The answer lies within the glass itself, the first of which is the “pale stout” equation. It’s pale alright, and an absolute stunner at that – bright, cloudy orange, with a smooth white head. Lovely stuff! On the nose there’s a whole whack of coffee, with the slightest of chilli undercurrents. In the mouth, coffee again is the strongest element, along with some orange, and a light coffee driven bitterness. The chilli is there, but it’s only very slight in both flavour and kick, unlike other chilli beers I’ve tried which set my mouth alight. It sits thin in the mouth which isn’t a characteristic of some of the better stouts, but this is no normal stout.

Stockade Brew Co have thrown up a real doozy in this beer, with it giving off an appearance which is nothing like its flavour, but somehow retaining a solid balance of flavours throughout. For that the brewers certainly deserve some kudos. But for me, I’m not sure I’ll go back hunting for this beer. It’s good, no doubt about it, but I don’t know what this beer is trying to be, which makes me wonder when I would want to drink it again. If I want  a refreshing pale ale-type drink, I’d prefer to get a stock standard pale ale. If I want a warming stout, I’d prefer a stock standard stout. But each to their own.

Drunk: from the bottle

Stockade Brew Co – Fallen Angel

Mountain Goat Beer – Captain Amylase

GABS is frequently the birthplace of new beers to the market, especially those that push the envelopes of their style. The basic premise is this – each brewery attending the festival must create a new beer specifically for the festival. Occasionally, the breweries will bring their festival beer out as a limited release, which is the way I was able to get my mittens on Captain Amylase, Mountain Goat Beer’s entrant to the festival for 2016.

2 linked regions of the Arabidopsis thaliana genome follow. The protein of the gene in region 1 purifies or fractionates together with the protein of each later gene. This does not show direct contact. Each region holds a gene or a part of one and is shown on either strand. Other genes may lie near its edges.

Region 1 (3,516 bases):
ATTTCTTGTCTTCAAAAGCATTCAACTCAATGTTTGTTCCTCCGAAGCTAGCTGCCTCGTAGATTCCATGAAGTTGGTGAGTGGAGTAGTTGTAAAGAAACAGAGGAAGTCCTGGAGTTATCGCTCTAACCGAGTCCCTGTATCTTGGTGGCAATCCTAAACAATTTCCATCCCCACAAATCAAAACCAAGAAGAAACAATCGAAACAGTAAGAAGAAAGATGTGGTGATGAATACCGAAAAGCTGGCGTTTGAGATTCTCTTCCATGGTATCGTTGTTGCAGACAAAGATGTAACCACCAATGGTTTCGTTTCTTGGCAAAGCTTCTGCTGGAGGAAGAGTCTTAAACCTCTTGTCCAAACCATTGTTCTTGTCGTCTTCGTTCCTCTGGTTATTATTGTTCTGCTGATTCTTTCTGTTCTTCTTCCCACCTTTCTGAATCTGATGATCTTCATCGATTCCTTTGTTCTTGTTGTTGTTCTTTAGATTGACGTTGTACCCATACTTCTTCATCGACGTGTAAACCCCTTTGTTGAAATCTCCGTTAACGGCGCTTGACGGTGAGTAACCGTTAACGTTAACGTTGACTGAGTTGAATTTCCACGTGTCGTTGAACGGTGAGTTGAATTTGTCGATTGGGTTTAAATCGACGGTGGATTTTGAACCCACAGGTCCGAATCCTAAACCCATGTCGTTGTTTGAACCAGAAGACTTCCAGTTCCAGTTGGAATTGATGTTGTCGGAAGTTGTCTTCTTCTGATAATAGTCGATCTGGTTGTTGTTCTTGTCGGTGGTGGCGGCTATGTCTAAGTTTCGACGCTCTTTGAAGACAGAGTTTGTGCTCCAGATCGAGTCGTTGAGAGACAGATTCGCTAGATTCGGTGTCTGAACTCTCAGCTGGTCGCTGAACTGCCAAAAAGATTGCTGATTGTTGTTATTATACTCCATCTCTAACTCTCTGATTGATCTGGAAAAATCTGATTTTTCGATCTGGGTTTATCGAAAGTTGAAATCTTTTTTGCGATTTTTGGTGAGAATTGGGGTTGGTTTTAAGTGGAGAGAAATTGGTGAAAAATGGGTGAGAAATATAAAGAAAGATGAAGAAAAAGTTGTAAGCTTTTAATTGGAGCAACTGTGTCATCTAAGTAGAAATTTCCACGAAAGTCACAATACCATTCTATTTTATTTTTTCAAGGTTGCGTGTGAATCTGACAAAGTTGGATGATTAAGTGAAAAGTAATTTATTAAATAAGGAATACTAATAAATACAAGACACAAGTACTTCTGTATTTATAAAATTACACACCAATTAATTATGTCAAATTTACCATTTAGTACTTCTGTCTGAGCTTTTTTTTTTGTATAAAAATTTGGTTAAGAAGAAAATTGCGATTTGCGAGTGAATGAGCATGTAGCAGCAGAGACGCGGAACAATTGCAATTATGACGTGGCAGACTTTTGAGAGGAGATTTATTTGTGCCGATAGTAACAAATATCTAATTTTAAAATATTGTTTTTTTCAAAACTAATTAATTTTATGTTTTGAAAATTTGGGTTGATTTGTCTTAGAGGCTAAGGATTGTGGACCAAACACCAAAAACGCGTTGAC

To the eye this is a porter. Deep brown, off white puffy head which laces the glass down to its final drop. From here its certainly rum, rum, rum…and porter. On the nose there is this spirit scent, plus some roasted dark chocolate and vanilla. It’s a complex beer in the mouth, with rum flavours at the back of the mouth, sweet vanilla and coconut at the front, and a little smokiness all throughout from the roasted malts. It’s a fraction thin, but still very smooth to drink – I’d expect nothing less from a porter.

As with most GABS’ beers, Mountain Goat Beer have really thought outside the square with this one. The porter character is straightforward, but it’s the addition of the rum which unsettles the apple cart. It works, and works even better as a winter warmer, but I’m not sure I’ll rush back to the bottleshop for another one. The rum is too strong, and slightly disrupts the balance of the beer mine. A good beer for sure, but not a winner for me.

Drunk: from the bottle

Mountain Goat Beer – Captain Amylase

Cavalier Brewing – Imperial Stout (2015)

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There are few things more warming in the beer world than imperial stouts. Sure, a freshly kegged IPA makes beer geeks weak at the knees, and a lager can refresh like nothing else on a stinking hot day. Imperial stouts on a cold day do the same thing. They make the drinker feel immediate warmth, and provide a blanket of comfort against the chill from the outside world.

So if there was a script that Cavalier Brewing’s Imperial Stout needed to work to, then that is it. It’s a really attractive drink when it’s poured into the glass, basically demanding to be drunk, with a jet black body and a creamy tanned head. It’s got burnt coffee, chocolate and dark fruit aromas on the nose, before a sweet vanilla, raisin, and burnt chocolate flavour, which caps off dry with a late bitterness. A very good beer to get you thinking and that’s just when it’s out of the fridge. Patience is the key with this stout, as drinking it slowly it only seems to get better, with the vanilla in particular getting much stronger.

I only purchased a single of this, but I know I’ll be back at that bottleshop soon and will have to pick some more up based on what I’ve drunk. This is a smashing drink, that stays balanced all the way through. It’s no blow your socks off imperial stout, but it’s certainly one of the best flavoured and balanced 8% ABV beers I’ve had, and it only gets better as it warms.

Drunk: from the bottle

Edit: picked up an additional two bottles

Cavalier Brewing – Imperial Stout (2015)